Officials said Wednesday that a new service called Azure Orbital Cloud Access is entering private preview, starting with U.S. government customers. Azure Orbital Cloud Access is aimed specifically at enterprise IT pros who need connectivity where there aren't a lot of options. It's especially targeted at users who cannot sustain even the smallest amount of downtime, like first responders.
Azure Orbital Cloud Access is meant to intelligently prioritize traffic across fiber, cellular, and satellite networks. The prioritized network traffic happens via SpaceX's Starlink coupled with Azure edge devices, giving customers access to Microsoft cloud services anywhere Starlink operates. SpaceX has been one of Microsoft's lead partners for Azure Space since the initiative began.
Last year, Microsoft announced Azure Orbital had reached preview, allowing customers to communicate with and control satellites from Microsoft- and partner-owned ground stations around the world with no backhaul costs into Azure. That original Azure Orbital service has been renamed Azure Orbital Ground Station, enabling Microsoft to use the Azure Orbital brand to cover multiple services (the latest of which is Azure Orbital Cloud Access).
Microsoft also announced today the general availability of Azure Orbital Ground Station, its first "groundstation-as-a-service" product. Azure Orbital Ground Station brings satellite data directly to Azure.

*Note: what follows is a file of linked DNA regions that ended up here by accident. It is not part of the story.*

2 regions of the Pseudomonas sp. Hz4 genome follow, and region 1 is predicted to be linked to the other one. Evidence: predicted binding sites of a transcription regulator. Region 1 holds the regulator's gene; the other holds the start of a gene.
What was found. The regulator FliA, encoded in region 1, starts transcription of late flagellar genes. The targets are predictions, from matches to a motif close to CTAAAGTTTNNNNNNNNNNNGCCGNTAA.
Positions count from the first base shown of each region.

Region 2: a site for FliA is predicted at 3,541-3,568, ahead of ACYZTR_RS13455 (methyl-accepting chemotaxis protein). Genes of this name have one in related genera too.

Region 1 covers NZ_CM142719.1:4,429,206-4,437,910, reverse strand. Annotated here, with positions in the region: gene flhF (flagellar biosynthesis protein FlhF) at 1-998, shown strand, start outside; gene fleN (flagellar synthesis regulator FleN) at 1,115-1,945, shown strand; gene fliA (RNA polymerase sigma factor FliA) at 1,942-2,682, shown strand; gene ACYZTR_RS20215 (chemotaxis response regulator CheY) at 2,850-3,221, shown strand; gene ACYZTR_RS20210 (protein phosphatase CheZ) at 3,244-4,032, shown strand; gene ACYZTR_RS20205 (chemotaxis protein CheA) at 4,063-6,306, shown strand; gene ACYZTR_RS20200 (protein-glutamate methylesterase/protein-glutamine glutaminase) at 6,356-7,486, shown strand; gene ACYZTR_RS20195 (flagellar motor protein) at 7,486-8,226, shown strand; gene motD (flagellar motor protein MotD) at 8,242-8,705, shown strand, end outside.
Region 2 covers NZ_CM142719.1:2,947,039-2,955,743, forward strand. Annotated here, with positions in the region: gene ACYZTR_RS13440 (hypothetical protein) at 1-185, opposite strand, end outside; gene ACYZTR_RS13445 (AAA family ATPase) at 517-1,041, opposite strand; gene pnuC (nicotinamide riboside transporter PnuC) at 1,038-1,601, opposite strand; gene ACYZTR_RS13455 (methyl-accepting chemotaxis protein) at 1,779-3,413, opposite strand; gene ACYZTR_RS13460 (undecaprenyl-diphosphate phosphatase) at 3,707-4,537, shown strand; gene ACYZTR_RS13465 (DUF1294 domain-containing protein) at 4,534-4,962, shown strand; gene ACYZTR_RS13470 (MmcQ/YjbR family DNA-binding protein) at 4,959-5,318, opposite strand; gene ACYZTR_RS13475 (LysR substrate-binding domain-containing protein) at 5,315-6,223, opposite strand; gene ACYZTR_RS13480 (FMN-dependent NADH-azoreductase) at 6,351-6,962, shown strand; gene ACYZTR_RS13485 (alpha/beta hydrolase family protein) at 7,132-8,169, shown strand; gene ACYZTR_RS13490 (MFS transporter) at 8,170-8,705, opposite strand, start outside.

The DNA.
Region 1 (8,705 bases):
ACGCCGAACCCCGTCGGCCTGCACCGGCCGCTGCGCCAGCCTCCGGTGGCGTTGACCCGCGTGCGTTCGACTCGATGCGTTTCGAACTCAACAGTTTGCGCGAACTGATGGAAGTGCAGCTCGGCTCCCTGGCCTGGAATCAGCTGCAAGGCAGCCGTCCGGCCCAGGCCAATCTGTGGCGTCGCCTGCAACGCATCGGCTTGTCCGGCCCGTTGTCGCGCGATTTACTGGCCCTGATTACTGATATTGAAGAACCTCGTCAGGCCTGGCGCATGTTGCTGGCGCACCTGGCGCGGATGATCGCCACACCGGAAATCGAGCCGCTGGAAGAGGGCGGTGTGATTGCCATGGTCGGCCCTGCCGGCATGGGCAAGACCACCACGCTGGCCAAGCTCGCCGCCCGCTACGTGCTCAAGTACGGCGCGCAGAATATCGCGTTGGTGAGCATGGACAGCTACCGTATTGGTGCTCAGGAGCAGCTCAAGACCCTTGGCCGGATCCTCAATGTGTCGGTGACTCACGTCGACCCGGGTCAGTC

In addition, Microsoft is working with partners to make it easier to bring satellite-based communications into an enterprise cloud operation by integrating 5G and satellite communications via its Azure Orbital services. The end goal: to help satellite vendors virtualize their analog systems.
Azure Space isn't just for companies in the space industry. It's meant to appeal to public and private industry customers in the agriculture, energy, telecommunications, and government markets. It's also meant for any customer with remote-access and bandwidth needs.
"You can't have a hyperscale cloud without a space solution," said Jason Zander, executive vice president of the Strategic Missions and Technologies business. Zander added that Microsoft's Azure Space work is about putting edge technologies as close as possible to where computing happens.